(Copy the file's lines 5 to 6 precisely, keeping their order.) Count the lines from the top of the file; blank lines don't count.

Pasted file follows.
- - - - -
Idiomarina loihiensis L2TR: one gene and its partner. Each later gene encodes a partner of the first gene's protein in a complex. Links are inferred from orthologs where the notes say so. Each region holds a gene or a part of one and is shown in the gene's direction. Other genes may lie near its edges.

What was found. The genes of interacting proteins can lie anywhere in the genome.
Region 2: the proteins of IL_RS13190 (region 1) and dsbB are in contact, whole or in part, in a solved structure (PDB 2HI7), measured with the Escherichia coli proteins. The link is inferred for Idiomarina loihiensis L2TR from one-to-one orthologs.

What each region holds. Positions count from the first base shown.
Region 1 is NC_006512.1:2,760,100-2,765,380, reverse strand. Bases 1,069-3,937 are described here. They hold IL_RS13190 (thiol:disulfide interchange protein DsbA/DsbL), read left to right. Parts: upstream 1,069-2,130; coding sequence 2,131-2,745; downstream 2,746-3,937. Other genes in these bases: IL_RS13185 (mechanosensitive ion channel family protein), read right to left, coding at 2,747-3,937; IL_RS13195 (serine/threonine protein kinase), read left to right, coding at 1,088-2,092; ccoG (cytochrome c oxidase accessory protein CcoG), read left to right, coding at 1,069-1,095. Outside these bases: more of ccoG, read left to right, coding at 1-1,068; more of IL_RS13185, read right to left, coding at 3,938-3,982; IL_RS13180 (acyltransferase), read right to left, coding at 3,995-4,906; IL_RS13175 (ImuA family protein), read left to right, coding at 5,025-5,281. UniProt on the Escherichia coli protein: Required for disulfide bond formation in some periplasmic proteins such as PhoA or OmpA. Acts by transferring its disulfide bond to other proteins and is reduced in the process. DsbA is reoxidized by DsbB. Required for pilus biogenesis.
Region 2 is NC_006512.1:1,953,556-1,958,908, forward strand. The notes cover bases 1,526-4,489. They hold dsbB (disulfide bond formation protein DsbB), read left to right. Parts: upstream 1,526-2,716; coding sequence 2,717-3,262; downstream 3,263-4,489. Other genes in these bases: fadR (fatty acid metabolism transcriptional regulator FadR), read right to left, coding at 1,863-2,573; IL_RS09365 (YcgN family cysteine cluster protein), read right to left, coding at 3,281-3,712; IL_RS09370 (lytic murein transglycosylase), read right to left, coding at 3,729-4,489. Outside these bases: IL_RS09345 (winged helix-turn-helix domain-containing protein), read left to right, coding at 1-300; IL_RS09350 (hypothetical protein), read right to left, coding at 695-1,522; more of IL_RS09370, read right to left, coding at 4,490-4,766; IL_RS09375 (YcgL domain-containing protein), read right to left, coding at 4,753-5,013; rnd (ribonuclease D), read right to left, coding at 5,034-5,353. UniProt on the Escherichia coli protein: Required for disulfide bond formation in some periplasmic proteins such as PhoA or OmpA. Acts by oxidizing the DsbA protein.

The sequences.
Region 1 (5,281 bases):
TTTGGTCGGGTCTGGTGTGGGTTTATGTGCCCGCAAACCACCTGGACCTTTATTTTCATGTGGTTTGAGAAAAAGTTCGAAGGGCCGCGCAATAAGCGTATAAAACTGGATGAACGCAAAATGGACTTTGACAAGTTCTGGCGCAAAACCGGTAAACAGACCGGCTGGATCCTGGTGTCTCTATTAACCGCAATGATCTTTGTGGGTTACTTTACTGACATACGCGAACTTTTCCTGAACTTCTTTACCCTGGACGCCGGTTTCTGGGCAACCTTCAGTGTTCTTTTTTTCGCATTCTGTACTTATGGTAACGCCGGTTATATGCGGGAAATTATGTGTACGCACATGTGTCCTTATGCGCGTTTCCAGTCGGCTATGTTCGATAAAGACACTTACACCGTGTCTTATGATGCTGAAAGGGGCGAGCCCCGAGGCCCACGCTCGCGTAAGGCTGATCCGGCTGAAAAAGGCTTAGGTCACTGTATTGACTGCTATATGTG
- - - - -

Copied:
Region 1 is NC_006512.1:2,760,100-2,765,380, reverse strand. Bases 1,069-3,937 are described here. They hold IL_RS13190 (thiol:disulfide interchange protein DsbA/DsbL), read left to right. Parts: upstream 1,069-2,130; coding sequence 2,131-2,745; downstream 2,746-3,937. Other genes in these bases: IL_RS13185 (mechanosensitive ion channel family protein), read right to left, coding at 2,747-3,937; IL_RS13195 (serine/threonine protein kinase), read left to right, coding at 1,088-2,092; ccoG (cytochrome c oxidase accessory protein CcoG), read left to right, coding at 1,069-1,095. Outside these bases: more of ccoG, read left to right, coding at 1-1,068; more of IL_RS13185, read right to left, coding at 3,938-3,982; IL_RS13180 (acyltransferase), read right to left, coding at 3,995-4,906; IL_RS13175 (ImuA family protein), read left to right, coding at 5,025-5,281. UniProt on the Escherichia coli protein: Required for disulfide bond formation in some periplasmic proteins such as PhoA or OmpA. Acts by transferring its disulfide bond to other proteins and is reduced in the process. DsbA is reoxidized by DsbB. Required for pilus biogenesis.
Region 2 is NC_006512.1:1,953,556-1,958,908, forward strand. The notes cover bases 1,526-4,489. They hold dsbB (disulfide bond formation protein DsbB), read left to right. Parts: upstream 1,526-2,716; coding sequence 2,717-3,262; downstream 3,263-4,489. Other genes in these bases: fadR (fatty acid metabolism transcriptional regulator FadR), read right to left, coding at 1,863-2,573; IL_RS09365 (YcgN family cysteine cluster protein), read right to left, coding at 3,281-3,712; IL_RS09370 (lytic murein transglycosylase), read right to left, coding at 3,729-4,489. Outside these bases: IL_RS09345 (winged helix-turn-helix domain-containing protein), read left to right, coding at 1-300; IL_RS09350 (hypothetical protein), read right to left, coding at 695-1,522; more of IL_RS09370, read right to left, coding at 4,490-4,766; IL_RS09375 (YcgL domain-containing protein), read right to left, coding at 4,753-5,013; rnd (ribonuclease D), read right to left, coding at 5,034-5,353. UniProt on the Escherichia coli protein: Required for disulfide bond formation in some periplasmic proteins such as PhoA or OmpA. Acts by oxidizing the DsbA protein.